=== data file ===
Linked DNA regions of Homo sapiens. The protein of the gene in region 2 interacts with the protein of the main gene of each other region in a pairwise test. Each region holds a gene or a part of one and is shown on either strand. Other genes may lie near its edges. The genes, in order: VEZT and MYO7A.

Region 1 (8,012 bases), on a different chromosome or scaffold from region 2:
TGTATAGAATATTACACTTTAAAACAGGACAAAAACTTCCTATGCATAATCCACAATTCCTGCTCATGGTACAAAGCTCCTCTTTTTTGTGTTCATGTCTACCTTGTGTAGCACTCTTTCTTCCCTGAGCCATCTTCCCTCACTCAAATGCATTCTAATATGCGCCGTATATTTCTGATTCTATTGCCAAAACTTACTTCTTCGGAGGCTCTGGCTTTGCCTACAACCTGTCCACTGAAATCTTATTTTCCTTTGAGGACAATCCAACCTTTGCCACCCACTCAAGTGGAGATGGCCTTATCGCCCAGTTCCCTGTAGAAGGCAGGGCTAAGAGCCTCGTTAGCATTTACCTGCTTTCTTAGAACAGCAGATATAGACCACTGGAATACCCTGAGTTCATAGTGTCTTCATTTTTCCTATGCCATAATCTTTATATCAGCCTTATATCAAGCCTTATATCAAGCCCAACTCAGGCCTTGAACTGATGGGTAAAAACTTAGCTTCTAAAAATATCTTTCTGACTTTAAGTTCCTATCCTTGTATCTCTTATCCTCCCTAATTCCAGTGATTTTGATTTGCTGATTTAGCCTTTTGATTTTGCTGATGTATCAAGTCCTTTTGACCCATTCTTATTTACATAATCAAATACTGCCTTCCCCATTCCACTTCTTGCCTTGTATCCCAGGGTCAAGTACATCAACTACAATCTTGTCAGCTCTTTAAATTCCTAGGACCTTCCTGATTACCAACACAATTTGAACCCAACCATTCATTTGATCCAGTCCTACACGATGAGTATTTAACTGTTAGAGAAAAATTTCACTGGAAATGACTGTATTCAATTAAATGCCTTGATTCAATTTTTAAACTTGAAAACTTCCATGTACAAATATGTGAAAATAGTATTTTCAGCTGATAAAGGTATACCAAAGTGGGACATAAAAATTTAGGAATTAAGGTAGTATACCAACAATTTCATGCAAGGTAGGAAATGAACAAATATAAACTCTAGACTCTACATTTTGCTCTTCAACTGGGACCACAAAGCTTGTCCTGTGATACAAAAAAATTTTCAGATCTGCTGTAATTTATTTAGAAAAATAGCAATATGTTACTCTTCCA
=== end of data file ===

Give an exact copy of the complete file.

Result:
Linked DNA regions of Homo sapiens. The protein of the gene in region 2 interacts with the protein of the main gene of each other region in a pairwise test. Each region holds a gene or a part of one and is shown on either strand. Other genes may lie near its edges. The genes, in order: VEZT and MYO7A.

Region 1 (8,012 bases), on a different chromosome or scaffold from region 2:
TGTATAGAATATTACACTTTAAAACAGGACAAAAACTTCCTATGCATAATCCACAATTCCTGCTCATGGTACAAAGCTCCTCTTTTTTGTGTTCATGTCTACCTTGTGTAGCACTCTTTCTTCCCTGAGCCATCTTCCCTCACTCAAATGCATTCTAATATGCGCCGTATATTTCTGATTCTATTGCCAAAACTTACTTCTTCGGAGGCTCTGGCTTTGCCTACAACCTGTCCACTGAAATCTTATTTTCCTTTGAGGACAATCCAACCTTTGCCACCCACTCAAGTGGAGATGGCCTTATCGCCCAGTTCCCTGTAGAAGGCAGGGCTAAGAGCCTCGTTAGCATTTACCTGCTTTCTTAGAACAGCAGATATAGACCACTGGAATACCCTGAGTTCATAGTGTCTTCATTTTTCCTATGCCATAATCTTTATATCAGCCTTATATCAAGCCTTATATCAAGCCCAACTCAGGCCTTGAACTGATGGGTAAAAACTTAGCTTCTAAAAATATCTTTCTGACTTTAAGTTCCTATCCTTGTATCTCTTATCCTCCCTAATTCCAGTGATTTTGATTTGCTGATTTAGCCTTTTGATTTTGCTGATGTATCAAGTCCTTTTGACCCATTCTTATTTACATAATCAAATACTGCCTTCCCCATTCCACTTCTTGCCTTGTATCCCAGGGTCAAGTACATCAACTACAATCTTGTCAGCTCTTTAAATTCCTAGGACCTTCCTGATTACCAACACAATTTGAACCCAACCATTCATTTGATCCAGTCCTACACGATGAGTATTTAACTGTTAGAGAAAAATTTCACTGGAAATGACTGTATTCAATTAAATGCCTTGATTCAATTTTTAAACTTGAAAACTTCCATGTACAAATATGTGAAAATAGTATTTTCAGCTGATAAAGGTATACCAAAGTGGGACATAAAAATTTAGGAATTAAGGTAGTATACCAACAATTTCATGCAAGGTAGGAAATGAACAAATATAAACTCTAGACTCTACATTTTGCTCTTCAACTGGGACCACAAAGCTTGTCCTGTGATACAAAAAAATTTTCAGATCTGCTGTAATTTATTTAGAAAAATAGCAATATGTTACTCTTCCA